Sunday, November 2, 2014
What IS going to happen to our environment?
I confess to being increasingly worried!! With an election being held next year in May, with the main political parties and their initiatives being on a roller coaster of changing support and clarity, and their leaders' popularity ebbing and flowing, the status of our system appears to be in disarray, if not meltdown.
Add to this the clear indication, oft repeated and despite claims of an intention by the Tory Party to be the Greenest Government ever, such was not the case and environmental matters and concerns became increasingly way down on the political agenda. Indeed, one might have easily come to a conclusion that the Coalition Government had little intention of affording any wide examination to a pressing array of countryside and subject based problems be it fracking, badgers or bees!! With the role and prominence of Natural England, ( as the Government's advisory body on such matters), seemingly being degraded by the year, with a former Environment Secretary being in denial when climate change issues emerged and whose attitudes towards the "Green lobby" was both antagonistic and downright rude, what conclusions are we to reach? With the Chancellor of the Exchequer preaching that development should receive priority treatment come what may, whether this was in conflict with environmental concerns or not, are we right to conclude that not only has the Tory Party no empathy with our countryside, wildlife heritage and environmental issues but that it has no intention of giving such topics prominence either. Not a position that bodes well for those subjects if they are successful in the forthcoming election in May,2015.
And what of the Liberal Democrats? I suppose, through time, there has been a number of instances where the LibDems have demonstrated both concern and support for environmental matters, so should we view them as a continuing positive force? Well, in my opinion I'm afraid not given their current popularity ratings. I fear their forthcoming situation overall will see a massive dive into obscurity, no involvement in any position of influence and no accompanying leverage that might be of benefit on environmental matters. I feel rather sad at airing this view, but fear it represents a reality.
And then there's the Labour Party. With only seven months to the General Election and taking account of their current position, I suspect there will be such an over-riding need to reinvent themselves in order to survive, be it in Scotland or Westminster, that "environment" will be a topic way down the list. Indeed, there appears to be few really firm policies in place already, either as work in progress or referred to intentions, despite them engaging actively with debates in the Chamber involving such subjects.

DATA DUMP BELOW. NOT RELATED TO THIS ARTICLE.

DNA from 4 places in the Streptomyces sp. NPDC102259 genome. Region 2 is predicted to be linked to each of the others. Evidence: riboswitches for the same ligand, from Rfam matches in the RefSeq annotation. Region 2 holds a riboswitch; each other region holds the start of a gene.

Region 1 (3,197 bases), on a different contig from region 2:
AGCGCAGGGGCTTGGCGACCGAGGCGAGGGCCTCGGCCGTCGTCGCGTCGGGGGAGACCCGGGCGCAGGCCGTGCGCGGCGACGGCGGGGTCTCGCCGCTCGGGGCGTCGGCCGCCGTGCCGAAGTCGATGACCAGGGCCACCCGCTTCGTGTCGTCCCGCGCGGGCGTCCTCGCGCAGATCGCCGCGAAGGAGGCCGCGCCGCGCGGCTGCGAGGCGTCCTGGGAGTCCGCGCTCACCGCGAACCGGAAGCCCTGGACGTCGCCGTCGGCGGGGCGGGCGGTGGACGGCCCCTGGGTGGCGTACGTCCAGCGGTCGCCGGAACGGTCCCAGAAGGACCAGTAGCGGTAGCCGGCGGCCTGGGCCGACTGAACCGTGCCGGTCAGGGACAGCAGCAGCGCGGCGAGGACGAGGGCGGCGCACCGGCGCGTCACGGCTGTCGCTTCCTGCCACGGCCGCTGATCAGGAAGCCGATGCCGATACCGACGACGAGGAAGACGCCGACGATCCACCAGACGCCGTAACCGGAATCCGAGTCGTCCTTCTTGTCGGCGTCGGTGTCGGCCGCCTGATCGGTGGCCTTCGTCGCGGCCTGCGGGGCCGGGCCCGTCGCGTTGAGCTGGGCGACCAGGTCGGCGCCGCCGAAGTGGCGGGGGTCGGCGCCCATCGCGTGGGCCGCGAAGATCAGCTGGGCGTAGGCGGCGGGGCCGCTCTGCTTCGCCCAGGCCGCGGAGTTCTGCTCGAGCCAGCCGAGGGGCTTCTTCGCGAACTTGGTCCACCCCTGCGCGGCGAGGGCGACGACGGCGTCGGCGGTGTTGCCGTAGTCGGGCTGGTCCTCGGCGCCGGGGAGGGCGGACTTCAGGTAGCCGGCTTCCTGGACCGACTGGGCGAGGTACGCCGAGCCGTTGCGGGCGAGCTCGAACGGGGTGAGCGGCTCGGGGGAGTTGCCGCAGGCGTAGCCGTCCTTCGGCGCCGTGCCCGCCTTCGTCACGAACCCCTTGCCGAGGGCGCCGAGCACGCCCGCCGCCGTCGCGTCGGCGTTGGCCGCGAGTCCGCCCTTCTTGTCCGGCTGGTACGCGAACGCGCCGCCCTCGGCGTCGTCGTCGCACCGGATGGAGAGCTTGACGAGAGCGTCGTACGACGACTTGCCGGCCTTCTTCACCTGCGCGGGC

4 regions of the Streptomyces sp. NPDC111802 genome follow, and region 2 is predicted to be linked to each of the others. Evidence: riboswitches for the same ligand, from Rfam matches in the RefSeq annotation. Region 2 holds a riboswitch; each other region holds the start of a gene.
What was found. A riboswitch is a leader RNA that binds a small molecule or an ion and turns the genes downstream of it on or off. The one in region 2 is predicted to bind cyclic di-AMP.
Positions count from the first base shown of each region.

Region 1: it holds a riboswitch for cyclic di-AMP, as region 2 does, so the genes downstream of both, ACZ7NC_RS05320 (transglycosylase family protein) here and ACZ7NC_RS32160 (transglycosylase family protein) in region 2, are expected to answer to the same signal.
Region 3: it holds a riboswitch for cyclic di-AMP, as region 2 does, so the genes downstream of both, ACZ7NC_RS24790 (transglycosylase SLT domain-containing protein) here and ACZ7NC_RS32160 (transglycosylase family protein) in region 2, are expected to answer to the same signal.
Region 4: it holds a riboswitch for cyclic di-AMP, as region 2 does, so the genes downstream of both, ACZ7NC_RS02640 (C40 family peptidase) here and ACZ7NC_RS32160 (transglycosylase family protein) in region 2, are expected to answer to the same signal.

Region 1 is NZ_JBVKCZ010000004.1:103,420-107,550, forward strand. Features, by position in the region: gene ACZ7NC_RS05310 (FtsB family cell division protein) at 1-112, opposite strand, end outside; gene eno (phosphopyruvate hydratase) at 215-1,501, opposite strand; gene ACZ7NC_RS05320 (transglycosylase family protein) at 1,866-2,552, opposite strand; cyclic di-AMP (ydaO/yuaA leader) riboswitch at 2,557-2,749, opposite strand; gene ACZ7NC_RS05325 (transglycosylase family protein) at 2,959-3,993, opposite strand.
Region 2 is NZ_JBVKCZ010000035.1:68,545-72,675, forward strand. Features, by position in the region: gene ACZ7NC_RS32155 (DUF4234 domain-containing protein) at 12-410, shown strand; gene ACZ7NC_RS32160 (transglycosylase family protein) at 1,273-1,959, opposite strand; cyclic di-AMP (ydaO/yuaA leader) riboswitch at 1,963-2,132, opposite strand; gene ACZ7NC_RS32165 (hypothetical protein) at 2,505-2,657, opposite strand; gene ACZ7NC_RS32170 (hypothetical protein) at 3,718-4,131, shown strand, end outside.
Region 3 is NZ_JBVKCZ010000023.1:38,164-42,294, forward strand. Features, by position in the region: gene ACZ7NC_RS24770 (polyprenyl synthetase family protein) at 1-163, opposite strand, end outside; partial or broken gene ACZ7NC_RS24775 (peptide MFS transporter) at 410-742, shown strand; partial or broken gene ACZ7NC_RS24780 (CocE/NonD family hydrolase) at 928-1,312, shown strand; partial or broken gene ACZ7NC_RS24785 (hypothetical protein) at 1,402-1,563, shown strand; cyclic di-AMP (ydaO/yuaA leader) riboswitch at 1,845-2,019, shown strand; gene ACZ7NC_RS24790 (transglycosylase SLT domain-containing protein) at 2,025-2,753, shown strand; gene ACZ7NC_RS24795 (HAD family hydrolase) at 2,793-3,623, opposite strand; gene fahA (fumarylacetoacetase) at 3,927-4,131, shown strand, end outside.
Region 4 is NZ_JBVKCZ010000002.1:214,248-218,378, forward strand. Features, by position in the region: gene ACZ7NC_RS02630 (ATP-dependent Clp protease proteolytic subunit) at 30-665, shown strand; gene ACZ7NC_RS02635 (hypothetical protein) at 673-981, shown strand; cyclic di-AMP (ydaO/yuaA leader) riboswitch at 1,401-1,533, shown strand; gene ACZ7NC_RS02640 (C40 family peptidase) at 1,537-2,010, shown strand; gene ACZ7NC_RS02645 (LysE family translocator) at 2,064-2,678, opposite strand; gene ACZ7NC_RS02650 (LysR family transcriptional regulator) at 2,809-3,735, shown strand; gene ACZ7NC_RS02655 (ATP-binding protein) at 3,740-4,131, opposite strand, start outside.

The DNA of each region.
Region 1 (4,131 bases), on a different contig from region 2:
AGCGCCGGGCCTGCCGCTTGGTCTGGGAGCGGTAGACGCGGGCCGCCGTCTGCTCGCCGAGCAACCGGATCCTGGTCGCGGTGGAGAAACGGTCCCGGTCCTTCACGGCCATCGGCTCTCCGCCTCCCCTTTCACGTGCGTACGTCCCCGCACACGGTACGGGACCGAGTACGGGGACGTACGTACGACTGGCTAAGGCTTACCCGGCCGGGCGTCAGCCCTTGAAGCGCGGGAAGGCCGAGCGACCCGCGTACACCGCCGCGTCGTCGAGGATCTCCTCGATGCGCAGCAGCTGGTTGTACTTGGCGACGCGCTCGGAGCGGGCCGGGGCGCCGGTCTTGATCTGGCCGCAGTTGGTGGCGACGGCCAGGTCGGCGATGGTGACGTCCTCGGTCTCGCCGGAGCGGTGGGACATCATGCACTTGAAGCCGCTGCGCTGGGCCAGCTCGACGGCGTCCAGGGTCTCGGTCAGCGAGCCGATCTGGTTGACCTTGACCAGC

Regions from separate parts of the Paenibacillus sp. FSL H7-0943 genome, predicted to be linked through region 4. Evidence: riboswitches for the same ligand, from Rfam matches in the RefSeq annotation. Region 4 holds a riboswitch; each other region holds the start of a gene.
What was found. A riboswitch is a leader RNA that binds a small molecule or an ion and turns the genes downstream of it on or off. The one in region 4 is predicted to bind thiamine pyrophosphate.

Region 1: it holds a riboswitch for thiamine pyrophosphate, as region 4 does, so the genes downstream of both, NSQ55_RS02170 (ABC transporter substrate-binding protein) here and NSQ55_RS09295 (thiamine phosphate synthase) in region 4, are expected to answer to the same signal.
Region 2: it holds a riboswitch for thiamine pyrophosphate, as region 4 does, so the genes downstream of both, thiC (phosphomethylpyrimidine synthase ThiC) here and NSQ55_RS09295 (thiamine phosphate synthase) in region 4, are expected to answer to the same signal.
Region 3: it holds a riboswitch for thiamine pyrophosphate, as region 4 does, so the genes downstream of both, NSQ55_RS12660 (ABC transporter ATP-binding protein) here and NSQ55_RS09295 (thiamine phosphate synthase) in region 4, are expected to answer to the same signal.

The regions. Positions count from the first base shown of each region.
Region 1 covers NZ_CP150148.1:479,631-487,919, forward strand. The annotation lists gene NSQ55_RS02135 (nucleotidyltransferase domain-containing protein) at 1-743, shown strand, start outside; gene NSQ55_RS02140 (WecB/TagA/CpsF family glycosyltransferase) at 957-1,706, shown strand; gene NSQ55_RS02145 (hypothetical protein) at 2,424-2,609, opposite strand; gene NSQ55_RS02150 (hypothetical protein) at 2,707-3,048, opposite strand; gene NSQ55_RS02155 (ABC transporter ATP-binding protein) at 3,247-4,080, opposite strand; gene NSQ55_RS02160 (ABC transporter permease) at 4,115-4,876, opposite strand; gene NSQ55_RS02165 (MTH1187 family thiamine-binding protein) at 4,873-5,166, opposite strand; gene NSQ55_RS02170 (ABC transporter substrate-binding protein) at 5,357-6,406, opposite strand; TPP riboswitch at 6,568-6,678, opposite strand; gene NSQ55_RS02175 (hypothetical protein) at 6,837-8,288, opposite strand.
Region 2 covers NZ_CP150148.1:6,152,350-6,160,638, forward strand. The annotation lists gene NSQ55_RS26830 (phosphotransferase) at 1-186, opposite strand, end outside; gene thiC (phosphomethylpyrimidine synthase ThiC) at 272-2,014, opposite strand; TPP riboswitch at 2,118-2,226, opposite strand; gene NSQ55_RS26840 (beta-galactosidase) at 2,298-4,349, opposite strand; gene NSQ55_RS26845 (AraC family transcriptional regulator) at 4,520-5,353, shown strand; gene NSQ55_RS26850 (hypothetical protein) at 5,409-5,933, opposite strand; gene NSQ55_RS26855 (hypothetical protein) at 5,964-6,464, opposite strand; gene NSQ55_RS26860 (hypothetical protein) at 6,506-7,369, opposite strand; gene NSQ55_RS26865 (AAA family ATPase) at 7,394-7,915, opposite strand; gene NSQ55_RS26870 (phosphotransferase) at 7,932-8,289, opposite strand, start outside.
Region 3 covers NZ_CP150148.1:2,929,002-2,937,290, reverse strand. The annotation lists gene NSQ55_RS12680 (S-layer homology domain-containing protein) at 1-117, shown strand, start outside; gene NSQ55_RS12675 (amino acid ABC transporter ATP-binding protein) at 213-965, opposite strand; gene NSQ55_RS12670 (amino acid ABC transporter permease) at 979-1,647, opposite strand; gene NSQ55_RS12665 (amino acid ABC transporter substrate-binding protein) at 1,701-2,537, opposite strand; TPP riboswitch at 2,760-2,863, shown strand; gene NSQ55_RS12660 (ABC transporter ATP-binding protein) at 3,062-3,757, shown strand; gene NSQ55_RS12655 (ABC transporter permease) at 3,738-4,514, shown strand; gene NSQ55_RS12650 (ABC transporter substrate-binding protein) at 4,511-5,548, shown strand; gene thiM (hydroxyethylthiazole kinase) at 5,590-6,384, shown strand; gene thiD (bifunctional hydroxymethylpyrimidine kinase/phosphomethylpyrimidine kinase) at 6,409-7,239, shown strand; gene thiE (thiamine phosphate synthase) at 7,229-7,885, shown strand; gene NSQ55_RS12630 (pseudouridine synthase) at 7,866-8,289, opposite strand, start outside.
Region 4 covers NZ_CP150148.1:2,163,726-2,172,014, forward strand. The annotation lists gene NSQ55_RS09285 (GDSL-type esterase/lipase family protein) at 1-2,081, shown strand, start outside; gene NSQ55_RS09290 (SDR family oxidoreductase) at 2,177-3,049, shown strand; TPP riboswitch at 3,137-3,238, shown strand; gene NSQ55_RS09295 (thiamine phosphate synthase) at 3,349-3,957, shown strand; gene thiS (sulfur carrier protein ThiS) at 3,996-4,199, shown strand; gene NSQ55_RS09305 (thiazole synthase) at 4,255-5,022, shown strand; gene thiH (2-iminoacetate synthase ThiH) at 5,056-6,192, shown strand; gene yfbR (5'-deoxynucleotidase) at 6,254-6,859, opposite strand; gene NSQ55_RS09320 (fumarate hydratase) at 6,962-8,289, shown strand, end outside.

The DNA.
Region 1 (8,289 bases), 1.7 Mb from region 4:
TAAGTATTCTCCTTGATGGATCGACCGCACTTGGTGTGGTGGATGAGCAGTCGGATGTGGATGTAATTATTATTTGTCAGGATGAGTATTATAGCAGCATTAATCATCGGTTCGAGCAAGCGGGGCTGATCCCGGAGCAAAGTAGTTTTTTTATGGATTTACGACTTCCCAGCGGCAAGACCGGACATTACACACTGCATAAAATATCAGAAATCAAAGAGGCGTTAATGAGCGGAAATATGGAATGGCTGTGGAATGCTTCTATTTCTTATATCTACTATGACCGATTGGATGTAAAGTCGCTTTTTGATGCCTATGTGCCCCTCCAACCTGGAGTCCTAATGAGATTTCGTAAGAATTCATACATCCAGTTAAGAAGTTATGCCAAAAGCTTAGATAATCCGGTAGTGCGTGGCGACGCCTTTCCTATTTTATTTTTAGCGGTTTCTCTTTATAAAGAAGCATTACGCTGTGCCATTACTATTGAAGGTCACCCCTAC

And then there's UKIP. Well I leave you to actually identify any meaningful environmental policies they might pursue if , indeed, they manage to succeed in their repeatedly declared mission of gaining a presence in Westminster. I get a firm impression this is not a series of subject areas in which they are interested and I neither hear nor see any displayed expertise in that regard.
All this causes me to reach an inevitable conclusion that, if all of us don't fight very hard to ensure our wildlife and countryside get a "look in" within the next session of Parliament, then both "quality and quantity" will spiral to an all time low level. It certainly gives me no satisfaction or pleasure to come to this conclusion, but all the obvious indicators suggest there is simply insufficient interest or willingness to engage with such topics in any meaningful way, certainly by any of the main Parties. The NGO's appear strong on advice giving, but increasingly weak on campaigning for change. Attending endless meetings and advocating change is needed to secure improvements is not campaigning, but little more than offering polite comments within a continuing round of ineffective discussions. There needs to be a little more boat rocking I'm afraid! RSPB, the County Trust movement and other bodies need to up their game more than a little as opposed to simply providing commentary as bystanders. We can all do that! If you purport to protect the environment and its wildlife, claim to have a million members then do something with that clout for Heaven's sake!
Whilst I don't believe they will achieve any controlling position at Westminster in a single party sense, I have nonetheless joined the Green Party as at least they have a respectable list of policies which address environmental concerns, express a recognition of wildlife and countryside topics and appear to have some idea of how integrated action can attain benefit. If they are successful in gaining an increased number of MP's to add to the efforts of the current representative, Caroline Lucas, whose efforts I judge to have been absolutely admirable, then at least we can feel assured environmental concerns will not be abandoned. You may feel personally that placing pressure on your Party of choice might improve matters and I certainly wouldn't discourage such action. But action there has to be otherwise the future might be very bleak indeed.